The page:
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The Crow’s Nest in Montauk was Chanel Central on Saturday. The design house brought out champion surfer Laird Hamilton, the ambassador for its J12 Marine watch, with his wife, pro volleyball player Gabrielle Reece, and their two tow-headed daughters, Reece, 6, and Brody, 2, for a day-long celebration of the timepiece and publication of “The Wave,” by Susan Casey.

This story first appeared in the August 23, 2010 issue of WWD. Subscribe Today.


But before the merriment, Chanel put Hamilton to work, giving stand-up paddleboard lessons on Montauk Bay to guests including Amanda and Chris Brooks, Jen Brill, Cristina Cuomo and Holly Peterson.


Sandy Brant impressed everyone with her totally trained bod, and even Ingrid Sischy sailed out. Hamilton must have been a good teacher, because before long his students turned into instructors themselves. “I’m showing Chris how to turn,” Amanda Brooks said.


Afterwards, lobster rolls, fries, corn and watermelon coolers were served on the lawn. Hamilton, however, remained on the clock and sat down for a lengthy interview with ABC’s Bob Woodruff who had arrived on shore with a camera crew. Woodruff got a paddle board lesson, too.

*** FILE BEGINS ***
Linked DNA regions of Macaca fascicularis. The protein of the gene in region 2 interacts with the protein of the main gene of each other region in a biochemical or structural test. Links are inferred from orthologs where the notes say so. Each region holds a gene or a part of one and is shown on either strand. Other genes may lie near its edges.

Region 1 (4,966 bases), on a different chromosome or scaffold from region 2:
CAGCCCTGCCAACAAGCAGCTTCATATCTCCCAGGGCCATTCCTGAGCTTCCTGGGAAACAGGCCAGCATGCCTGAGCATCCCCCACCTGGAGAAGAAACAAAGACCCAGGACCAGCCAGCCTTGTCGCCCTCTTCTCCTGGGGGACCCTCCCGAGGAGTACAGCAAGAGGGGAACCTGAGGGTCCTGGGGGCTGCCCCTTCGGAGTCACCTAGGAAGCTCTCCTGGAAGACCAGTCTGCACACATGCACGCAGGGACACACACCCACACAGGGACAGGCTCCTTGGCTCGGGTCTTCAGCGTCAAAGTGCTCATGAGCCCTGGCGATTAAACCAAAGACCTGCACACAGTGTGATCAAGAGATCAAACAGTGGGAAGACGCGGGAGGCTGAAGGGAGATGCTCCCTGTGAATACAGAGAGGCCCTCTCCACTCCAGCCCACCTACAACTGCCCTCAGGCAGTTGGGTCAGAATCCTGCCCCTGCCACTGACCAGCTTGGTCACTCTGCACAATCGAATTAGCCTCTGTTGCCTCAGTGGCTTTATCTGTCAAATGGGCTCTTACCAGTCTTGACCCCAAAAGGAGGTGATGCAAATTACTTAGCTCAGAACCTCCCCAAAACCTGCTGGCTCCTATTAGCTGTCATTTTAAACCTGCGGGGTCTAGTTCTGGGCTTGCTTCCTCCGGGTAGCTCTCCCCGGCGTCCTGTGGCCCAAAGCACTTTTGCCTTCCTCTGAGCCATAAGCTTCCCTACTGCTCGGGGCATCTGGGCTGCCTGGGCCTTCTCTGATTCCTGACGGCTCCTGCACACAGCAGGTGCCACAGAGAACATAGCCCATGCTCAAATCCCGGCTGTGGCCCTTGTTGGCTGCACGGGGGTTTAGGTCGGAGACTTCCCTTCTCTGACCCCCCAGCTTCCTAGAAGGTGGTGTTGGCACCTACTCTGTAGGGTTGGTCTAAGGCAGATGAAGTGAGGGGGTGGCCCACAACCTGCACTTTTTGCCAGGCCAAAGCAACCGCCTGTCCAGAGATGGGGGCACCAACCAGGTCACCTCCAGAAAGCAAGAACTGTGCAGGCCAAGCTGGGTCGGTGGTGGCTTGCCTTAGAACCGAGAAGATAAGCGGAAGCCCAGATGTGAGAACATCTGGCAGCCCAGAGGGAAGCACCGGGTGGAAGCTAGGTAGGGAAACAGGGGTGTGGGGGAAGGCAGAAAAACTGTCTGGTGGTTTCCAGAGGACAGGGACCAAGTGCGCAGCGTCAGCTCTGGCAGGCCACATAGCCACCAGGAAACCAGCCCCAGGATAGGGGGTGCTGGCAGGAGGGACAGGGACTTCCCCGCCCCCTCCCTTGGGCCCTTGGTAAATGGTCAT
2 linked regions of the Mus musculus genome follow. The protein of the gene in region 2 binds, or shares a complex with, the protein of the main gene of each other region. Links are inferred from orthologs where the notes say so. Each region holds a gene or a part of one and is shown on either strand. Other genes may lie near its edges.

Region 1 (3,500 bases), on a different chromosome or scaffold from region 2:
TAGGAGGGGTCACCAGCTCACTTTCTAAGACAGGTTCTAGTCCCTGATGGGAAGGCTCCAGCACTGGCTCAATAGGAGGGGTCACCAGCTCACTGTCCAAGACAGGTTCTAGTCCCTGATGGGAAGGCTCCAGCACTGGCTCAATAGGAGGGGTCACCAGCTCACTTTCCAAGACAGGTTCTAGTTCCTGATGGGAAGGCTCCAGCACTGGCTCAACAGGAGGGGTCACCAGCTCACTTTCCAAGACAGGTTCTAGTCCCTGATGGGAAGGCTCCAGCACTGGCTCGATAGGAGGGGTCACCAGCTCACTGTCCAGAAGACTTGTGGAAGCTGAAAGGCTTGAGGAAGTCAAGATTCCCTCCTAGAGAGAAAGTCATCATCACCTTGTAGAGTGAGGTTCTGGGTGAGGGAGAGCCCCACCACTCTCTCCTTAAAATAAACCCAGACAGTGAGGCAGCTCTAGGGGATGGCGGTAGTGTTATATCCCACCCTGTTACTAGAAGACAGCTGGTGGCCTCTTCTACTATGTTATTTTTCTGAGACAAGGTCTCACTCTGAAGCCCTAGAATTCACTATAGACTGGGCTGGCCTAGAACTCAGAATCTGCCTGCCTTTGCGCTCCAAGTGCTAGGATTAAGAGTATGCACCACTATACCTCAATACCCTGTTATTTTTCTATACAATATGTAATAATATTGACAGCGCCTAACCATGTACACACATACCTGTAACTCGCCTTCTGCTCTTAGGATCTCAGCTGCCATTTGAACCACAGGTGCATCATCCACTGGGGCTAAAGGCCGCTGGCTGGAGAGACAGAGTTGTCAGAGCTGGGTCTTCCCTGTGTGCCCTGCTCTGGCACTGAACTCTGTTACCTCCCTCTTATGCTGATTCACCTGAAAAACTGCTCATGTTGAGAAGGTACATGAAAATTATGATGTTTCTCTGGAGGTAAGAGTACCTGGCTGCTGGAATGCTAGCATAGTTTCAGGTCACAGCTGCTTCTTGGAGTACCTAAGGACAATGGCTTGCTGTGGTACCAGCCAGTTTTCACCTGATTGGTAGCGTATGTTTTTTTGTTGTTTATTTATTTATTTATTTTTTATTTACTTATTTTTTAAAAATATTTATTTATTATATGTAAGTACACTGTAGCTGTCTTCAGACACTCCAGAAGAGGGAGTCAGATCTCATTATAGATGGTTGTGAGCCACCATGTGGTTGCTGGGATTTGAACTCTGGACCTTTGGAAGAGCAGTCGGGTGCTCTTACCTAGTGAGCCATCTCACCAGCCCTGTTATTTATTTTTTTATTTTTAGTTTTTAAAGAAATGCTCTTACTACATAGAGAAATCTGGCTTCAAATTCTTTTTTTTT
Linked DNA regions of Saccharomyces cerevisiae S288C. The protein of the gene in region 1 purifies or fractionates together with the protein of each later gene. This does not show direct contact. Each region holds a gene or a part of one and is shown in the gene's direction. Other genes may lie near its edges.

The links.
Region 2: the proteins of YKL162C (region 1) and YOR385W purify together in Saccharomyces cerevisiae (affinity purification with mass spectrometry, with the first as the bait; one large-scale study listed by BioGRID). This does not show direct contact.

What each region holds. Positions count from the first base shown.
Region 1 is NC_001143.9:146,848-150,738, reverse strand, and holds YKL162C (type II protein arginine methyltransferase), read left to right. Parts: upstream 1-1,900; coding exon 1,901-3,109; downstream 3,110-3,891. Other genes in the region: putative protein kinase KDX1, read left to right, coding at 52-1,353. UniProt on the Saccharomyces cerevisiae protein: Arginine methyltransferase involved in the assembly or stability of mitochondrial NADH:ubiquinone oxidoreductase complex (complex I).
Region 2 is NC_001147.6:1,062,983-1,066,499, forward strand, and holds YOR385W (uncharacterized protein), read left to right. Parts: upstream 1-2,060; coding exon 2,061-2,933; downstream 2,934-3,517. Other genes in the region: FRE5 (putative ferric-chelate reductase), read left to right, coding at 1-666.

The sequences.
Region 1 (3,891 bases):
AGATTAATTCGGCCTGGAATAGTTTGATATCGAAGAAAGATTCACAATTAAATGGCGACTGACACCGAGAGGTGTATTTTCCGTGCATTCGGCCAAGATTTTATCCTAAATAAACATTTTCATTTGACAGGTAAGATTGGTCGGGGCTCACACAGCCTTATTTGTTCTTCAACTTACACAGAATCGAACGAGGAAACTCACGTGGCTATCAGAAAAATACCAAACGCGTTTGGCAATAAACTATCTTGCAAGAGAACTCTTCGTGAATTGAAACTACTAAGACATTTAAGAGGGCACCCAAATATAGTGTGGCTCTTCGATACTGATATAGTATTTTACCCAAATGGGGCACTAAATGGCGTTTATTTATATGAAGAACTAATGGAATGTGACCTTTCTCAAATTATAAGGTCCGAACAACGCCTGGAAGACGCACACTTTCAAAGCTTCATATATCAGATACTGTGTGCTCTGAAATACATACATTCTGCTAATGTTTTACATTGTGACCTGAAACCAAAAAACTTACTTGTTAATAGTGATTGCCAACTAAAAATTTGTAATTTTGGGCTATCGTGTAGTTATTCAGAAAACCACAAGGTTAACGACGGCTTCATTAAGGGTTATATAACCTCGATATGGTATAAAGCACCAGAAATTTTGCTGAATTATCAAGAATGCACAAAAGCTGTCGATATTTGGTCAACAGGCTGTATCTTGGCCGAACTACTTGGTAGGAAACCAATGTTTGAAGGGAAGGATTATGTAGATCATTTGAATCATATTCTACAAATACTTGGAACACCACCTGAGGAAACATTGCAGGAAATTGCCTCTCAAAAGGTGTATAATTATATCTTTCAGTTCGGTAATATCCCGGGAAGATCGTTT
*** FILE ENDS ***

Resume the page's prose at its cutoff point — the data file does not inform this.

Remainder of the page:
That evening, partygoers reconvened on the hotel’s terrace for dinner, benefitting the Surfrider Foundation. There were a few additions — for instance, Anjelica Huston, a longtime friend of Hamilton and Reece who arrived with Jimmy “Margaritaville” Buffett, with whom she was staying. Richard Gere and Carey Lowell, who were also in attendance, are friends with Buffett, too, though the actor couldn’t recall how they had met. “I don’t even know why I’m here,” he said, before returning to Rachel Weisz, who commandeered his attention throughout cocktails.


Around 9:30, guests including Anh Duong, Julian Schnabel, author and journalist Rula Jebreal, Bruce Weber and Nan Bush, Tabitha Simmons and Craig McDean, and Allison Sarofim and Stuart Parr sat down to steamed clams, lobsters and grilled peaches. By the time midnight rolled around, people started leaving for home (in the city, they’d be setting off for the Boom Boom Room or Kenmare). “Why does everything feel so much later in the Hamptons,” asked one guest. “I just got back from Saint-Tropez,” said Kim Heirston, nonplussed. “Everything there starts at 11.”